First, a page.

9
deadPix3l
119d

semi dev related(later half)
A common and random thought I have:

A lot of units that humans use are either needlessly arbitrary or based on something weird. Like Fahrenheit. That shit is weird! 0°F is the freezing point of a water and salt solution. What a weird fucking thing to use!

But also, I like Fahrenheit more. Probably because it's what I was raised with and switching is tedious (though I'm trying. I'd like to use metric more), but also because one degree F is a smaller, more precise change. You can describe more accuracy without decimals.

On the other hand I prefer metric for length. Centimeters, and centimeters are way more precise and way less confusing than inches and .... 1/8th inches? Who the fuck decided on 1/8ths?!

Which brings me to my common thought:

If you look at a Unix timestamp, you can approximate somewhat when it happened. Knowing the current timestamp and a few reference points you can see RELATIVELY what a epoch stamp translates to. A few days ago, an hr ago, 2014ish.

This leads me to think that if we actually taught from a young age to think in epoch as a unit (not as a replacement to normal date formats but as a secondary at first) that we could just naturally read epoch time in the same manner we read dates like "28/01/2006 14:24:10 UTC"

In your brain you automatically know how old you were when that timestamp happened. What grade/job and where you lived at the time. What season it was. You know how far into the day it was, a little before lunch (or after or whatever, your time zone will vary). Now try with 1138458250. I can usually get roughly the year, and month if I really think about it, but that's it. And it takes much more effort

I'm sure there's other units we could benefit from but epoch is the one that usually brings this to mind for me.

Comments
  • 4
    😐Ive never understood Fahrenheit.

    0'C is Freezing point of water, (32'F)

    Yet 0'F is -17'C but you yanks can't settle for water, you got to make it complex and add salt to your equation 🀷‍♂️
  • 1
    @C0D4 right?! It's a completely stupid and needless measurement! But also it's what I grew up with, so if you said "it's 70° out" I intuitively know what that means and if I need a jacket. I can't so that with celsius.

    In a purely scientific manner, Fahrenheit is absolutely inferior. But it makes much more sense to me. Which leads me to think that anything can make sense if you teach it early enough. Hence epoch.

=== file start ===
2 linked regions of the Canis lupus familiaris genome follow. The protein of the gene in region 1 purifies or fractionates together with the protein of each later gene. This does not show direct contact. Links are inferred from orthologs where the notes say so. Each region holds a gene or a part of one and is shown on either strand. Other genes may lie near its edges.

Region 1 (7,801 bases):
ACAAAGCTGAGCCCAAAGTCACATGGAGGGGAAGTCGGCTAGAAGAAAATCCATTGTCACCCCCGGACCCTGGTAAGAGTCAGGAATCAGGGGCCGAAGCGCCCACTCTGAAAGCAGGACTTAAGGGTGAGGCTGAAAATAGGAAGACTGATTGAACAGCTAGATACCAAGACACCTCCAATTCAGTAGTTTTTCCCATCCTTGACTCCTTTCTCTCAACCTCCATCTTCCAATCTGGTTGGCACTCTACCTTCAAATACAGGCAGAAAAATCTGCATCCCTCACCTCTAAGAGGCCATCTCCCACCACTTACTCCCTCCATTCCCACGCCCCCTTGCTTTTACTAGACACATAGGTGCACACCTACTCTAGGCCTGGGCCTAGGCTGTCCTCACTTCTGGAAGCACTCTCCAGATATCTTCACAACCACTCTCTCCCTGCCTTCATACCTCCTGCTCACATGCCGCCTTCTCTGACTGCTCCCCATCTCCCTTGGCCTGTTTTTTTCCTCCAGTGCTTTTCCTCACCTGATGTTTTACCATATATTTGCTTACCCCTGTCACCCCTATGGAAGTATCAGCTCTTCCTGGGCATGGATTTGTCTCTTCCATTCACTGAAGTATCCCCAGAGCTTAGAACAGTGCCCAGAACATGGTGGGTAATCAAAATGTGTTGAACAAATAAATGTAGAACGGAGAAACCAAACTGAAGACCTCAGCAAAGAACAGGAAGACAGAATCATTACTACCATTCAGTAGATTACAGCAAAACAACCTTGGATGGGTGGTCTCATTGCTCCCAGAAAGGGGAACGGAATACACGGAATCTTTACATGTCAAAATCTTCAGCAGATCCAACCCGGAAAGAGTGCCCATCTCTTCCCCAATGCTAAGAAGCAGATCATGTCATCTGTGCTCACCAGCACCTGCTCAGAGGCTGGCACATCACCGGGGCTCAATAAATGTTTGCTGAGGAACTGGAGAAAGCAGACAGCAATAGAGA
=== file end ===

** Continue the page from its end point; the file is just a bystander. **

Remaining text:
• 1
    @deadPix3l epoch isn't that bad though,
    We humans don't read timestamps as an integer but as a date/time.

    See if someone says it's 70' outside, I'm like "how are you still alive?"

    Your 70' is like 20'c which is warm unless it's windy or raining.
  • 3
    @C0D4 πŸ˜‚ see 20' to me is like get a really thick jacket, snow day! Differences in units makes for fun misunderstandings.

    Right. People don't. That's my point. But we could. I know that there's 86400 seconds in a day. So I could probably math it out semi quickly with some paper. So the question is "if you teach it from a young age, could you learn to math it out in your head so intuitively that it's not even math?"

    Some languages actually don't have words for relative direction like left or right. You don't have a left foot. You have a West and East foot. Unless you reorient. This results in just always knowing magnetic north, like a human compass. What other things could we just naturally know if we tried to engrain it early?
  • 2
    @deadPix3l @C0D4 No more dumb units with arbitrary rules. Kelvin it is. Now every statement about Temperatur is absolute. 293.15°K
  • 0
    @p100sch isn't it 273? πŸ˜…
  • 0
    @p100sch well it still is based on something. And absolute zero is a much less useful baseline than freezing point of water for everyday use
  • 0
    @C0D4 I thought we were still at room temperature, 20°C respectively.
  • 0
    @irene yes, Fahrenheit is imperial.

    I like metric better, but I don't use it much because it's foreign to me and everything around me is imperial (damn the US, we need to switch already)

    I only prefer Fahrenheit a tiny bit over Celsius because when rounding to whole numbers only, Fahrenheit provides slightly more precision.

    And while I roughly know those numbers and roughly understand those things, my brain automatically picks Fahrenheit. And I don't really understand intuitively what a Celsius temperature feels like, but more I convert in my head.
  • 0
    @deadPix3l that thing with precision is treacherous. Salt/water solution as a base? Is it saturated solution? Saturated with which temperature? And with what air pressure?

    And better question: what is the measure of 100F? Because, obviously, it's not water boiling temperature :)
  • 0
    Fahrenheit is not 'imperial' (see Wikipedia: https://en.wikipedia.org/wiki/...), it's just that the Fahrenheit scale predates the Celsius scale by a century or so; some countries switched to Celsius while other didn't.

    I grew up with all metric units and one or two remnants of older units, namely pounds (a 'Pfund' in Germany has been redefined to mean 500g—note the 'imperial' pound is about 454g) and 'Zentner' (probably the equivalent to a hundredweight but meaning 100 pounds, i.e. 50kg).

    Furthermore, by way of talking to Americans I got used to expressing my height in feet and inches, my weight in pounds, and the temperature in Fahrenheit, and by way of having lived in Ireland, I know how much a pint is, but otherwise I have no clue how much anything in imperial units really is. Square feet? British or US gallons? Quarts? No fucking idea…
  • 0
    @SomeNone mildly confused because literally the first stat in the sidebar is "unit system: imperial/us customary"

    So.... Yea. Imperial.
  • 0
    Emphasis on 'customary…'
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